Hydrophobic Paint

Automobile finish waxes protect the vehicle by creating a hydrophobic coating that causes water (and some oils) to bead up and roll off, thus not allowing dirt or grime or bug tar or road salt from adhering in the first place. The problem is that waxes don't last and don't cover the very areas that are most prone to rust. What I suggest is using a hydrophobic/oleophobic paint or lacquer on all painted parts of a vehicle that would offer permanent corrosion protection, and keep the car finish looking new longer- decades, even.

Some car manufacturer will do this, eventually. It might be wise to be the first.
John 08/26/2014
I tell you what, I would pay extra for a car that did not require washing every time I drove below a flock of birds!!
AndyL 07/13/2013
The corrosion protection on metal is not due completely to the paint used on the exterior. The metal needs to be conversion coated, that is, the metal surface needs to be treated with a zinc phosphate coating (about 1000 nanometers thick). Once painted, the zinc phosphate conversion coating (also known as metal prep) helps prevent the spread of corrosion once it starts. A hydrophobic clearcoat, color coat or topcoat will not provide that much corrosion inhibition and would not be worth the $$$.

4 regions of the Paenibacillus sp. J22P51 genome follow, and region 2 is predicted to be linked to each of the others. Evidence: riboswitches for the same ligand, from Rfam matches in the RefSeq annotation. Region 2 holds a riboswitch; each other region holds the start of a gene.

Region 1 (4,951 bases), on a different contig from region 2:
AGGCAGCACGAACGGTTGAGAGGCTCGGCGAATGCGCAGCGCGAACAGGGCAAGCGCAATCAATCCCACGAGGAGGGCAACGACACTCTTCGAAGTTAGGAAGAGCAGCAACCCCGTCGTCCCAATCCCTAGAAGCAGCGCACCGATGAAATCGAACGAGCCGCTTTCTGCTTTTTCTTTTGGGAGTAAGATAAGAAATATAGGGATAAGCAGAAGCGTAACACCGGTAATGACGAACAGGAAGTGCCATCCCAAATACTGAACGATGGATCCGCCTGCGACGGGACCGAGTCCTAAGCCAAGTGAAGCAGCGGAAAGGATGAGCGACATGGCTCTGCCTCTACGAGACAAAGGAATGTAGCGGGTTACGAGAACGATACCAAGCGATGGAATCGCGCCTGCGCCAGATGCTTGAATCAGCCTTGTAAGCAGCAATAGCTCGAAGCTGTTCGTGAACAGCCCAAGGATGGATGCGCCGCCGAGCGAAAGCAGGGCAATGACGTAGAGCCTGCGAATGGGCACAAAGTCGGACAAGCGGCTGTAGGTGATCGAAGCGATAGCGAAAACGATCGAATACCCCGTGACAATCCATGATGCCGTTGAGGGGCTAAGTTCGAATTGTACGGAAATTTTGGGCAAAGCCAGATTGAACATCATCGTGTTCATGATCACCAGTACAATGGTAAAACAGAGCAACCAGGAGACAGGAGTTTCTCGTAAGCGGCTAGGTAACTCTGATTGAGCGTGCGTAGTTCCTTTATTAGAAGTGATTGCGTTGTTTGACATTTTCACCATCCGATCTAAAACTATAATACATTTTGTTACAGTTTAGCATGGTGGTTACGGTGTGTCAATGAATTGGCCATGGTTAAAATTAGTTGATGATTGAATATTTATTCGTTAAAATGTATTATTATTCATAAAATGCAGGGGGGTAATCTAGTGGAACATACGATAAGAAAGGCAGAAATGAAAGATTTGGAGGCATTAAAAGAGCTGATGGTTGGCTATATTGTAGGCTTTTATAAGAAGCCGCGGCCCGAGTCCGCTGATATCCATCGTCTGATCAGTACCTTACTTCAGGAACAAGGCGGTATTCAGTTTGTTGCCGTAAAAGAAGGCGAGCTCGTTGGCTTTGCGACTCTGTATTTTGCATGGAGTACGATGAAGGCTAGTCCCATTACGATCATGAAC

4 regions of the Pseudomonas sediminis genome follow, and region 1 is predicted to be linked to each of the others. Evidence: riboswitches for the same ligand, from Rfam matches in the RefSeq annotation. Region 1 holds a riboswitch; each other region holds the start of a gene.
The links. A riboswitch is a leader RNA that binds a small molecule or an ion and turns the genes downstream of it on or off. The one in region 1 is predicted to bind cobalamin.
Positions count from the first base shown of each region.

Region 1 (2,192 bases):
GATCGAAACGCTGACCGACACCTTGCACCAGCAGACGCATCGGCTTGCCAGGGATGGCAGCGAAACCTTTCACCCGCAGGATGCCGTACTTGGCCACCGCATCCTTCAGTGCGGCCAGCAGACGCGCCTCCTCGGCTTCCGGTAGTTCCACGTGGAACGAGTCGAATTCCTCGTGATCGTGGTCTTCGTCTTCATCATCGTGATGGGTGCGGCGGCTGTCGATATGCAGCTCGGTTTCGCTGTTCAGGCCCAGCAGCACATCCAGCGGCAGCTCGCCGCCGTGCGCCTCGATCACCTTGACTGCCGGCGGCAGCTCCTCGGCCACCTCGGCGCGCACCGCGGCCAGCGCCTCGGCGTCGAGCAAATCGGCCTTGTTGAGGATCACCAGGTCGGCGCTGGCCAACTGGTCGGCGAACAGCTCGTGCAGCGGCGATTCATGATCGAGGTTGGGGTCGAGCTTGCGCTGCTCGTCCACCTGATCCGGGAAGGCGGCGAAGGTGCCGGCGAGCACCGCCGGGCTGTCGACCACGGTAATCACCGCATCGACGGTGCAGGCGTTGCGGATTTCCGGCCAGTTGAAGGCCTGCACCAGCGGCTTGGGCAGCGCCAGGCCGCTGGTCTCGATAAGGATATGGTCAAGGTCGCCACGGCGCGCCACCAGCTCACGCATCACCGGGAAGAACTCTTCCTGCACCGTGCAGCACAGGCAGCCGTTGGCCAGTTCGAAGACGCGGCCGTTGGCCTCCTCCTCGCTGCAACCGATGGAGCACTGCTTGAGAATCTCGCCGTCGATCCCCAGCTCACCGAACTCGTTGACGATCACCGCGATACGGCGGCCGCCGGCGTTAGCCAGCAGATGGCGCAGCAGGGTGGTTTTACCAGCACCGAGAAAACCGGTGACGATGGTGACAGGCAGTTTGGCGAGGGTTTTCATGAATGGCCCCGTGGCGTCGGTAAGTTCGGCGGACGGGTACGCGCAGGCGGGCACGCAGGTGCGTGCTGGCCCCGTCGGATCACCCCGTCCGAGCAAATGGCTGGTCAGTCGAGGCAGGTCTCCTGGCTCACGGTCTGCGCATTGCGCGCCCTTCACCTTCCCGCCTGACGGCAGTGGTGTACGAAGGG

Andy L.
William L 05/18/2013
This may be relevant: Fluororesin powder coating composition excellent in base protection
EP 1219685 A1
William L 05/18/2013
Perhaps the beast approach would be a super hydroscopic powdercoat: google "Electrodeposition fabrication of Co-based superhydrophobic powder coatings in non-aqueous electrolyte."